Meteorological events that happened on June 15th:
McKinney, ND received 7.7 inches of rain in 24 hours setting a state record.
This was the wettest day at Regina, Saskatchewan Canada as 6.31 inches of rain fell.
The temperature at Fort Mojave, CA soared to 127°, the hottest reading on record for June in the U.S. The low that day was 97°. Morning lows of 100° were reported on the 12th, 14th and 16th of the month.
A high temperature of 116° at Las Vegas, NV set their all-time hottest June reading.
Dust devils are usually benign weather phenomena; however, two boys were injured by one on this date near Prescott, AZ. One of the boys suffered a black eye, and the other boy had two vertebrae fractured by wind-blown debris.
East Saint Louis, IL was deluged with 16.54 inches of rain in 24 hours, setting a state record.
Mt. Mansfield, near Stowe, VT, received four inches of snow.
A heat burst struck Kopperl, TX, located about 50 miles southwest of Fort Worth from a dying thunderstorm. As the air sank, it warmed to around 140°. When the heat burst struck the ground, winds fanned out at over 75 mph. People had to wrap themselves in wet blankets to protect themselves from the heat. Crops were burned to a crisp.
Heavy rain and hail raved parts of the northern Colorado Rockies. In southeast Denver, heavy rain flooded homes and streets. Hail to a depth of 4 inches on the ground stripped trees and drifted in to depths of 3 to 4 feet in places. Flood waters were as deep as 19 feet in places trapping many cars. Many creeks ran over their banks. A cell passed over Denver dropping 4 inches of rain in just 90 minutes. Damage totaled near a million dollars.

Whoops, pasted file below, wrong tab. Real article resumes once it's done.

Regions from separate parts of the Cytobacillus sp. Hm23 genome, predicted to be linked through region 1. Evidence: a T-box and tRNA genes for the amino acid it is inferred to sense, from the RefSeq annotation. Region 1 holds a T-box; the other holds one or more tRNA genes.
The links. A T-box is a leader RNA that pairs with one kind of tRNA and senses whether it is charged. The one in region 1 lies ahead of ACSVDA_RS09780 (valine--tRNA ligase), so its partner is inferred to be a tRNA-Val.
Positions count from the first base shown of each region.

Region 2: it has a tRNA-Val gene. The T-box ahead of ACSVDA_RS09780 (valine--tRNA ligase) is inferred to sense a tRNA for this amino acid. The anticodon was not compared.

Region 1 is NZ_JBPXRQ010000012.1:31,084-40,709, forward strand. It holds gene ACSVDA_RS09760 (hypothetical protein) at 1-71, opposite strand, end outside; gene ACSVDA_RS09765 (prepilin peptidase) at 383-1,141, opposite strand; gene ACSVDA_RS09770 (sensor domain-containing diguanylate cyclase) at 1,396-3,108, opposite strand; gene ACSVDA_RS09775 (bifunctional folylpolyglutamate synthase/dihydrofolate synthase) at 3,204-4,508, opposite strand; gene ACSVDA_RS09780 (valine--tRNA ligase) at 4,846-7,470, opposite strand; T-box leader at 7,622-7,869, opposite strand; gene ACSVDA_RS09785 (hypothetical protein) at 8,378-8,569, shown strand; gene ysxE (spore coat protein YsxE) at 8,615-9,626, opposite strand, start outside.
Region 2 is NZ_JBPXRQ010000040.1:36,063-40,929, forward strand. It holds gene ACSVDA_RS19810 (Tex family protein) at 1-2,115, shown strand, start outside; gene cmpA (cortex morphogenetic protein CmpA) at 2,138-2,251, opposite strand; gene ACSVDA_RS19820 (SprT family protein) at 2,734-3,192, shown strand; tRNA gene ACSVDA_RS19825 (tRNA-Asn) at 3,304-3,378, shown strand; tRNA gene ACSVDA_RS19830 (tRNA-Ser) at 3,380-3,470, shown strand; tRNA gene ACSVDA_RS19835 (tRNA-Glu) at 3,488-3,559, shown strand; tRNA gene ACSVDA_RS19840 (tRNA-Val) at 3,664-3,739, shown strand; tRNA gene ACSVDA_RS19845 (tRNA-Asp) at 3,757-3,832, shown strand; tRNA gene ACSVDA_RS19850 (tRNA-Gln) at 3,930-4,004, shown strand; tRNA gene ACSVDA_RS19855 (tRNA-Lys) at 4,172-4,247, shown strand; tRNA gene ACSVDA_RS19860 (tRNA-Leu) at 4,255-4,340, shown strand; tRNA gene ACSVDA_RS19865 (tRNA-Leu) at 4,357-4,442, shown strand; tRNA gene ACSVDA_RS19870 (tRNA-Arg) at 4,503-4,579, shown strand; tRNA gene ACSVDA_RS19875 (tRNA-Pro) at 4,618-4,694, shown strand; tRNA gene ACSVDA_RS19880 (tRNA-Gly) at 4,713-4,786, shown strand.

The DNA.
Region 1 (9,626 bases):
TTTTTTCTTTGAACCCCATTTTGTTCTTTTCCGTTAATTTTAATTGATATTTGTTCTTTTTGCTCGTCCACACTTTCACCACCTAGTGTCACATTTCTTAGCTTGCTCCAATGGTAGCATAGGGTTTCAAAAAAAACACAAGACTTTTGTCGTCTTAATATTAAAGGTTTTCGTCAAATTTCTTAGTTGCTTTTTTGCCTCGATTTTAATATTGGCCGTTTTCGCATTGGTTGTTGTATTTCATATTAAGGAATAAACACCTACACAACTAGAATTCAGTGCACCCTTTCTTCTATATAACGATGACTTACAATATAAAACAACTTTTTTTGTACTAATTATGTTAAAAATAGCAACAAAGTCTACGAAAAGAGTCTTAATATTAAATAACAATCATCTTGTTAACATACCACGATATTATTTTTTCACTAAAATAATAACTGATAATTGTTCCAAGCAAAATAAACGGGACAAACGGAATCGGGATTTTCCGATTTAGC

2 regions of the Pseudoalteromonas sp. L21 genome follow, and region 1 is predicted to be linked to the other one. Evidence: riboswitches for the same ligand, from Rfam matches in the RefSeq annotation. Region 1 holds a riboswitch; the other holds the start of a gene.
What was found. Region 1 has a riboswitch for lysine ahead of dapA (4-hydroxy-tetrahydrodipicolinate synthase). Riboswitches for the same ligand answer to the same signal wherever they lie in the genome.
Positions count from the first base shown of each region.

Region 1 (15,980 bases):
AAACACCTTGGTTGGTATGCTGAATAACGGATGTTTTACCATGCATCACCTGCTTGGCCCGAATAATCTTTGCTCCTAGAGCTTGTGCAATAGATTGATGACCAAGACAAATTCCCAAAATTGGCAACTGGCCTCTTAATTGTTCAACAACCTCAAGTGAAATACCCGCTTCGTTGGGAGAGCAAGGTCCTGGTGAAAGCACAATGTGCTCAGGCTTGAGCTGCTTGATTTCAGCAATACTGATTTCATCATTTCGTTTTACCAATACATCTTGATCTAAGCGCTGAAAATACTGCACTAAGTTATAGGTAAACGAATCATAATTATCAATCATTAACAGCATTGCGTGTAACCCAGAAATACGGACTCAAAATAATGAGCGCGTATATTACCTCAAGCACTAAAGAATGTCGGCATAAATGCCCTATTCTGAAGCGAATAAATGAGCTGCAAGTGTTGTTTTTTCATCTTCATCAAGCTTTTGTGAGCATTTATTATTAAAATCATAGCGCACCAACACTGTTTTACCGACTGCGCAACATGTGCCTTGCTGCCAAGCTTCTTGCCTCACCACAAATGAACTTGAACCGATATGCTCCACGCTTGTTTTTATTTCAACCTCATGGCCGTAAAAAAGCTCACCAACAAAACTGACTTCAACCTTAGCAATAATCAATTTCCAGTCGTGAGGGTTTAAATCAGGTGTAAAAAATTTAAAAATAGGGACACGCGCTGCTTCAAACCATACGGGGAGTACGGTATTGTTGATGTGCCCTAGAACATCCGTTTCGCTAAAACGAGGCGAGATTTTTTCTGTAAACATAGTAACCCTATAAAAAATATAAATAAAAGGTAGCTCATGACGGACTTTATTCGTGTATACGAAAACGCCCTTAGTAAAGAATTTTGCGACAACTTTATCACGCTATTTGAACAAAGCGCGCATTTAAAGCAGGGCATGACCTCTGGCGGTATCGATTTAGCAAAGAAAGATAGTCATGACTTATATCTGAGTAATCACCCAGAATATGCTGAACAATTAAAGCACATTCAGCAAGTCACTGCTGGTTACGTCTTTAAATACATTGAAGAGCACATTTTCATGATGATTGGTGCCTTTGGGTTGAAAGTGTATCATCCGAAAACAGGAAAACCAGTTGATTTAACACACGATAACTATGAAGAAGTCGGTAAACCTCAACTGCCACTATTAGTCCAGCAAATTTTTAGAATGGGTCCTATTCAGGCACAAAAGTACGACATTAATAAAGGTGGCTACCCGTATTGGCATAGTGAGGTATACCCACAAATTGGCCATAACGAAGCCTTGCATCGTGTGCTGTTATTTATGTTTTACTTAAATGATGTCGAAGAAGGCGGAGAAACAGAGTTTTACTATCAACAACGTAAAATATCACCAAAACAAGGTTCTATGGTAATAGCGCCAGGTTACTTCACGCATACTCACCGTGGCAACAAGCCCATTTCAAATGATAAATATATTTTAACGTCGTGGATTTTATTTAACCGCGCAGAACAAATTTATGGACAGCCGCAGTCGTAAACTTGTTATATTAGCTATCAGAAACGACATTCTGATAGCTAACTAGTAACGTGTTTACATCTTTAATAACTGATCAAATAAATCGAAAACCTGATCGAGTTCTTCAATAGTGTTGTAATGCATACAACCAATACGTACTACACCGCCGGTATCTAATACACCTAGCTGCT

Scottsbluff, NE recorded the last of 11 consecutive days with measurable precipitation, their longest streak on record.
Severe thunderstorms brought heavy rain and high winds to much of the western two-thirds of Oklahoma. Winds gusting more than 70 mph dislodged a home from its foundation in Lawton, while winds stronger than 100 mph did extensive damage in Chickasha. The exact wind speed in Chickasha was not determined; because the wind gauge could only measure winds up to 100 mph. Torrential rain amounted to 7 inches in just a few hours near Loyal.
Heavy rains fell for two consecutive days across east central South Dakota through the 16th. Thunderstorms would develop and then move across the same areas repeatedly in what is called a train echo pattern. Rain amounts in the area included 6.9 inches at Watertown, 6.5 inches at Volga, and 7.5 inches at Bruce.
This was a rough day across portions of western and central South Dakota. A tornado touched down in Lemmon then skipped through town causing considerable damage. Numerous severe storms tore through central South Dakota with hail as large as baseballs and winds to 80 miles an hour causing $20 to $25 million dollars in damage across 15 counties. Several counties were declared disaster areas by the Governor of South Dakota.